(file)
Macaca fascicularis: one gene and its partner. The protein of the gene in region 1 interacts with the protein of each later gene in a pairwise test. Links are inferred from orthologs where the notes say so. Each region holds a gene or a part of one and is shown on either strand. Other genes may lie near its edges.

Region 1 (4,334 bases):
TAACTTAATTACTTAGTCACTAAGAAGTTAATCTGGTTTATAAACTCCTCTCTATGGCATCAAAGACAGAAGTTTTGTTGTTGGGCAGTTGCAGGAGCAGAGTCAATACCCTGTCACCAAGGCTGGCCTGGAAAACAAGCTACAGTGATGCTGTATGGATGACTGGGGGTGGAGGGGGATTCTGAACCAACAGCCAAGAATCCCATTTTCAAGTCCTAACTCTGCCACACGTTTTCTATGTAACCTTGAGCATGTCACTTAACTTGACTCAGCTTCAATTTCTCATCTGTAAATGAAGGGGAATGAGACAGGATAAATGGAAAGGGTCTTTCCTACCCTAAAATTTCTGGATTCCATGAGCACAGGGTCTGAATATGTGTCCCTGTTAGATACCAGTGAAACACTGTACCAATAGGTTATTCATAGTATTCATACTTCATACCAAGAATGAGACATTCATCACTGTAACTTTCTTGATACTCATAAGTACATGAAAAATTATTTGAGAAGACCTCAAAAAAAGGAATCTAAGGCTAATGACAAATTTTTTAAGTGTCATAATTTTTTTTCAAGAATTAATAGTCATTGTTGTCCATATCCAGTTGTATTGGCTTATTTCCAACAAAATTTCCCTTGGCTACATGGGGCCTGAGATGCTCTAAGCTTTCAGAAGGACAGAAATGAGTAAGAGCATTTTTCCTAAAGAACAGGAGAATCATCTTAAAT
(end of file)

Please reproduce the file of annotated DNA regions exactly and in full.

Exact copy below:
Macaca fascicularis: one gene and its partner. The protein of the gene in region 1 interacts with the protein of each later gene in a pairwise test. Links are inferred from orthologs where the notes say so. Each region holds a gene or a part of one and is shown on either strand. Other genes may lie near its edges.

Region 1 (4,334 bases):
TAACTTAATTACTTAGTCACTAAGAAGTTAATCTGGTTTATAAACTCCTCTCTATGGCATCAAAGACAGAAGTTTTGTTGTTGGGCAGTTGCAGGAGCAGAGTCAATACCCTGTCACCAAGGCTGGCCTGGAAAACAAGCTACAGTGATGCTGTATGGATGACTGGGGGTGGAGGGGGATTCTGAACCAACAGCCAAGAATCCCATTTTCAAGTCCTAACTCTGCCACACGTTTTCTATGTAACCTTGAGCATGTCACTTAACTTGACTCAGCTTCAATTTCTCATCTGTAAATGAAGGGGAATGAGACAGGATAAATGGAAAGGGTCTTTCCTACCCTAAAATTTCTGGATTCCATGAGCACAGGGTCTGAATATGTGTCCCTGTTAGATACCAGTGAAACACTGTACCAATAGGTTATTCATAGTATTCATACTTCATACCAAGAATGAGACATTCATCACTGTAACTTTCTTGATACTCATAAGTACATGAAAAATTATTTGAGAAGACCTCAAAAAAAGGAATCTAAGGCTAATGACAAATTTTTTAAGTGTCATAATTTTTTTTCAAGAATTAATAGTCATTGTTGTCCATATCCAGTTGTATTGGCTTATTTCCAACAAAATTTCCCTTGGCTACATGGGGCCTGAGATGCTCTAAGCTTTCAGAAGGACAGAAATGAGTAAGAGCATTTTTCCTAAAGAACAGGAGAATCATCTTAAAT